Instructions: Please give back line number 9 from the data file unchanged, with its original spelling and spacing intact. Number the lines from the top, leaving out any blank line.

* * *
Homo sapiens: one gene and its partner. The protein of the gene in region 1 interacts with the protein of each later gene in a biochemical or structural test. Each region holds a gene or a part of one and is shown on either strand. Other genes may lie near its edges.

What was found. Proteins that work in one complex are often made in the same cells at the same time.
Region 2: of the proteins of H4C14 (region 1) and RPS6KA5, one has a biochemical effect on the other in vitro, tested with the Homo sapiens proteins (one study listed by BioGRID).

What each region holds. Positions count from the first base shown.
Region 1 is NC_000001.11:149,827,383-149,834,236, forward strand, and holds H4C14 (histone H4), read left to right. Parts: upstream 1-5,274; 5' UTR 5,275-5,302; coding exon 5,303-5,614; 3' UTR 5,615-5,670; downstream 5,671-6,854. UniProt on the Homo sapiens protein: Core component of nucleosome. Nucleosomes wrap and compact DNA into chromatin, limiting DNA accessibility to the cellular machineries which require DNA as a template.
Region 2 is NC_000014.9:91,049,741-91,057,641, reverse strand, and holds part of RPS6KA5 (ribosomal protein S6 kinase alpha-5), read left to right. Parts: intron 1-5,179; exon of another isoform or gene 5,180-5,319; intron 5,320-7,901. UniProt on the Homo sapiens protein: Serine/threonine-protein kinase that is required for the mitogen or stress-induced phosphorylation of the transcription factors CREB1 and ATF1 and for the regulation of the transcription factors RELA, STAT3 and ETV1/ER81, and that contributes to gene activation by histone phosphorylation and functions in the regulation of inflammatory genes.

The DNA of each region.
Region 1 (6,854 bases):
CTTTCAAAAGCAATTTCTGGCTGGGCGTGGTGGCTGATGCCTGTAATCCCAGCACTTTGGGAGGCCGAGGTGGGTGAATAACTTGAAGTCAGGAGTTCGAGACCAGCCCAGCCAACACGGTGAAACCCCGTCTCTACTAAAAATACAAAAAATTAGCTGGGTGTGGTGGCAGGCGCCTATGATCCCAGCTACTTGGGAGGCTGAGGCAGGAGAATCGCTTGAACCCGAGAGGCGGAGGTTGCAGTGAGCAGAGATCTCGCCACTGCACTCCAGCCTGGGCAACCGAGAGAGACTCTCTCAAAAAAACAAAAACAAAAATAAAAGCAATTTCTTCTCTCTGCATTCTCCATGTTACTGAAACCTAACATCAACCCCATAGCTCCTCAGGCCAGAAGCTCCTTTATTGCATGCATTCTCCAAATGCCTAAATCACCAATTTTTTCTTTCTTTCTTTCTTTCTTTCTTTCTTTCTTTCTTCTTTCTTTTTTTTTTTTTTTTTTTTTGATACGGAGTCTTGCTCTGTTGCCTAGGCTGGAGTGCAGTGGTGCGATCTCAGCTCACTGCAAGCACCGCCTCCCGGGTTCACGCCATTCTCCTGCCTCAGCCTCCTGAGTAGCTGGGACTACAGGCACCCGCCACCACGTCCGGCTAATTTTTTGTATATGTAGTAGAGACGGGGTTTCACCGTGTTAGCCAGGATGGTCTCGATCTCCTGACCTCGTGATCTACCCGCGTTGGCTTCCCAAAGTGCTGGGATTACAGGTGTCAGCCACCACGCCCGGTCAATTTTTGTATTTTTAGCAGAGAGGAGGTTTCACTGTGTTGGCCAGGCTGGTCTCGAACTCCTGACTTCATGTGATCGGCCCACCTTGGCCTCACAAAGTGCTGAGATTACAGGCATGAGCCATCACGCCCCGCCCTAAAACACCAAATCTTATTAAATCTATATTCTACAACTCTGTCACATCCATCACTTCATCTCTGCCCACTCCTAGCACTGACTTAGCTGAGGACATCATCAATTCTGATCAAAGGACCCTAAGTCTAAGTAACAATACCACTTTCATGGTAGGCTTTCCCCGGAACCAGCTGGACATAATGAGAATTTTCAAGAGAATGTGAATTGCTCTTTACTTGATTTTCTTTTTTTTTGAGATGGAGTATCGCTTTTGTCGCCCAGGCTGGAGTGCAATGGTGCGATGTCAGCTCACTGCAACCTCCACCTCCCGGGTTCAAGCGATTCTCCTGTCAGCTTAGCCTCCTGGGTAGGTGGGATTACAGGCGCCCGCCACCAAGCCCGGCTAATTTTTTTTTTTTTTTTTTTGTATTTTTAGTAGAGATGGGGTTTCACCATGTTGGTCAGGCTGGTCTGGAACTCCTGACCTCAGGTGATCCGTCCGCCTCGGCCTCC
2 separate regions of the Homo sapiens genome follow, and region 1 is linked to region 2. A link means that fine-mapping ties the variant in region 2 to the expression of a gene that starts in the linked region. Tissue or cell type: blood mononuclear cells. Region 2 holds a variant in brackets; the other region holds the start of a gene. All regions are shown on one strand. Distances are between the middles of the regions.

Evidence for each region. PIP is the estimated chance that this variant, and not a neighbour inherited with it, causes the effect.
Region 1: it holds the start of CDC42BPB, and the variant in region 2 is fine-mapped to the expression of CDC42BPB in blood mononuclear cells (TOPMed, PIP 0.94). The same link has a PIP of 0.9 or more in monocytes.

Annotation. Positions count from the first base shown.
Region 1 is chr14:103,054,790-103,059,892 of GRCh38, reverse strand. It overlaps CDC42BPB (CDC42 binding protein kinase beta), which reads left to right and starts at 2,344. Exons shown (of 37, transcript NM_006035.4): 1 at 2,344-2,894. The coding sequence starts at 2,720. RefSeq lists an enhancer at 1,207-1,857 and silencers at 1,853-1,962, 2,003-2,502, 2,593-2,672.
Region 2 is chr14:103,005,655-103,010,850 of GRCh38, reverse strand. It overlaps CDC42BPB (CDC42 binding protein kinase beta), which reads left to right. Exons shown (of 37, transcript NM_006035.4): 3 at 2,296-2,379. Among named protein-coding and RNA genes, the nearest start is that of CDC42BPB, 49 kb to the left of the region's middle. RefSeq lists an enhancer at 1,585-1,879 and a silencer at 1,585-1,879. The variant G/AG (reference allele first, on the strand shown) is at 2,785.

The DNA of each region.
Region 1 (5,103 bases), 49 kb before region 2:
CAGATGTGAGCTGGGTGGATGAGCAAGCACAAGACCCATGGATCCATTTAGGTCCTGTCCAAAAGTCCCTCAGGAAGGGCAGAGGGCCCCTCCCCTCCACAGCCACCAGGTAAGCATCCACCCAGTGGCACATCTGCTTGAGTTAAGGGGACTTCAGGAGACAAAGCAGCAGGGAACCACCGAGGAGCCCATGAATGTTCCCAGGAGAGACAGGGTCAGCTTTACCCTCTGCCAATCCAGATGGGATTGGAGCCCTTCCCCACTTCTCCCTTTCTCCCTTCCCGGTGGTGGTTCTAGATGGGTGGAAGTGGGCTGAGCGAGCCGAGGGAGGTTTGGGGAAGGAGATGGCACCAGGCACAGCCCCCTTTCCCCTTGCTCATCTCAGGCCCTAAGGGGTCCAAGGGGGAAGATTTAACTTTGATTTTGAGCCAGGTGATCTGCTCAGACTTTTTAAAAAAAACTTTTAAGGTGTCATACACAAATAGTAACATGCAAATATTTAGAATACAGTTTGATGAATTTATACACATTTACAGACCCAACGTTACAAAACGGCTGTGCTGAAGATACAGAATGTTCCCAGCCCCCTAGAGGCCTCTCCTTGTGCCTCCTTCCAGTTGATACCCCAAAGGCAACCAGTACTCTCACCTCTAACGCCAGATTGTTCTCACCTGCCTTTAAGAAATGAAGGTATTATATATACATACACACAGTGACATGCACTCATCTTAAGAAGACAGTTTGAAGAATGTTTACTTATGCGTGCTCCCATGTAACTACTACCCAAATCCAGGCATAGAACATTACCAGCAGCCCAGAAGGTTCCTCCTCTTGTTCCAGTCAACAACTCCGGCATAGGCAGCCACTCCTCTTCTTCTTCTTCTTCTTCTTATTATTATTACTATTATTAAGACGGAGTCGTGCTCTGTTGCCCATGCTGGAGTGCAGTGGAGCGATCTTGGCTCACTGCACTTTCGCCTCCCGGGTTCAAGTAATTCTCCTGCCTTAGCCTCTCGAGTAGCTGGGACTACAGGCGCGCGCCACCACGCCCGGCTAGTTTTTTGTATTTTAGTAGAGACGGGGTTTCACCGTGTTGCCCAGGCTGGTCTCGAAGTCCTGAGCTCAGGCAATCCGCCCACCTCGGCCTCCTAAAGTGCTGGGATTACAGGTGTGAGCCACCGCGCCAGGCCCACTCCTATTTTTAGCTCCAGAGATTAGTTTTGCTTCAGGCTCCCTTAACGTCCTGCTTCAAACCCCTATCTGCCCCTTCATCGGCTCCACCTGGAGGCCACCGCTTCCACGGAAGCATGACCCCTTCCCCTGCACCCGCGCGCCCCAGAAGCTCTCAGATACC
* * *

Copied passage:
CTTTCAAAAGCAATTTCTGGCTGGGCGTGGTGGCTGATGCCTGTAATCCCAGCACTTTGGGAGGCCGAGGTGGGTGAATAACTTGAAGTCAGGAGTTCGAGACCAGCCCAGCCAACACGGTGAAACCCCGTCTCTACTAAAAATACAAAAAATTAGCTGGGTGTGGTGGCAGGCGCCTATGATCCCAGCTACTTGGGAGGCTGAGGCAGGAGAATCGCTTGAACCCGAGAGGCGGAGGTTGCAGTGAGCAGAGATCTCGCCACTGCACTCCAGCCTGGGCAACCGAGAGAGACTCTCTCAAAAAAACAAAAACAAAAATAAAAGCAATTTCTTCTCTCTGCATTCTCCATGTTACTGAAACCTAACATCAACCCCATAGCTCCTCAGGCCAGAAGCTCCTTTATTGCATGCATTCTCCAAATGCCTAAATCACCAATTTTTTCTTTCTTTCTTTCTTTCTTTCTTTCTTTCTTTCTTCTTTCTTTTTTTTTTTTTTTTTTTTTGATACGGAGTCTTGCTCTGTTGCCTAGGCTGGAGTGCAGTGGTGCGATCTCAGCTCACTGCAAGCACCGCCTCCCGGGTTCACGCCATTCTCCTGCCTCAGCCTCCTGAGTAGCTGGGACTACAGGCACCCGCCACCACGTCCGGCTAATTTTTTGTATATGTAGTAGAGACGGGGTTTCACCGTGTTAGCCAGGATGGTCTCGATCTCCTGACCTCGTGATCTACCCGCGTTGGCTTCCCAAAGTGCTGGGATTACAGGTGTCAGCCACCACGCCCGGTCAATTTTTGTATTTTTAGCAGAGAGGAGGTTTCACTGTGTTGGCCAGGCTGGTCTCGAACTCCTGACTTCATGTGATCGGCCCACCTTGGCCTCACAAAGTGCTGAGATTACAGGCATGAGCCATCACGCCCCGCCCTAAAACACCAAATCTTATTAAATCTATATTCTACAACTCTGTCACATCCATCACTTCATCTCTGCCCACTCCTAGCACTGACTTAGCTGAGGACATCATCAATTCTGATCAAAGGACCCTAAGTCTAAGTAACAATACCACTTTCATGGTAGGCTTTCCCCGGAACCAGCTGGACATAATGAGAATTTTCAAGAGAATGTGAATTGCTCTTTACTTGATTTTCTTTTTTTTTGAGATGGAGTATCGCTTTTGTCGCCCAGGCTGGAGTGCAATGGTGCGATGTCAGCTCACTGCAACCTCCACCTCCCGGGTTCAAGCGATTCTCCTGTCAGCTTAGCCTCCTGGGTAGGTGGGATTACAGGCGCCCGCCACCAAGCCCGGCTAATTTTTTTTTTTTTTTTTTTGTATTTTTAGTAGAGATGGGGTTTCACCATGTTGGTCAGGCTGGTCTGGAACTCCTGACCTCAGGTGATCCGTCCGCCTCGGCCTCC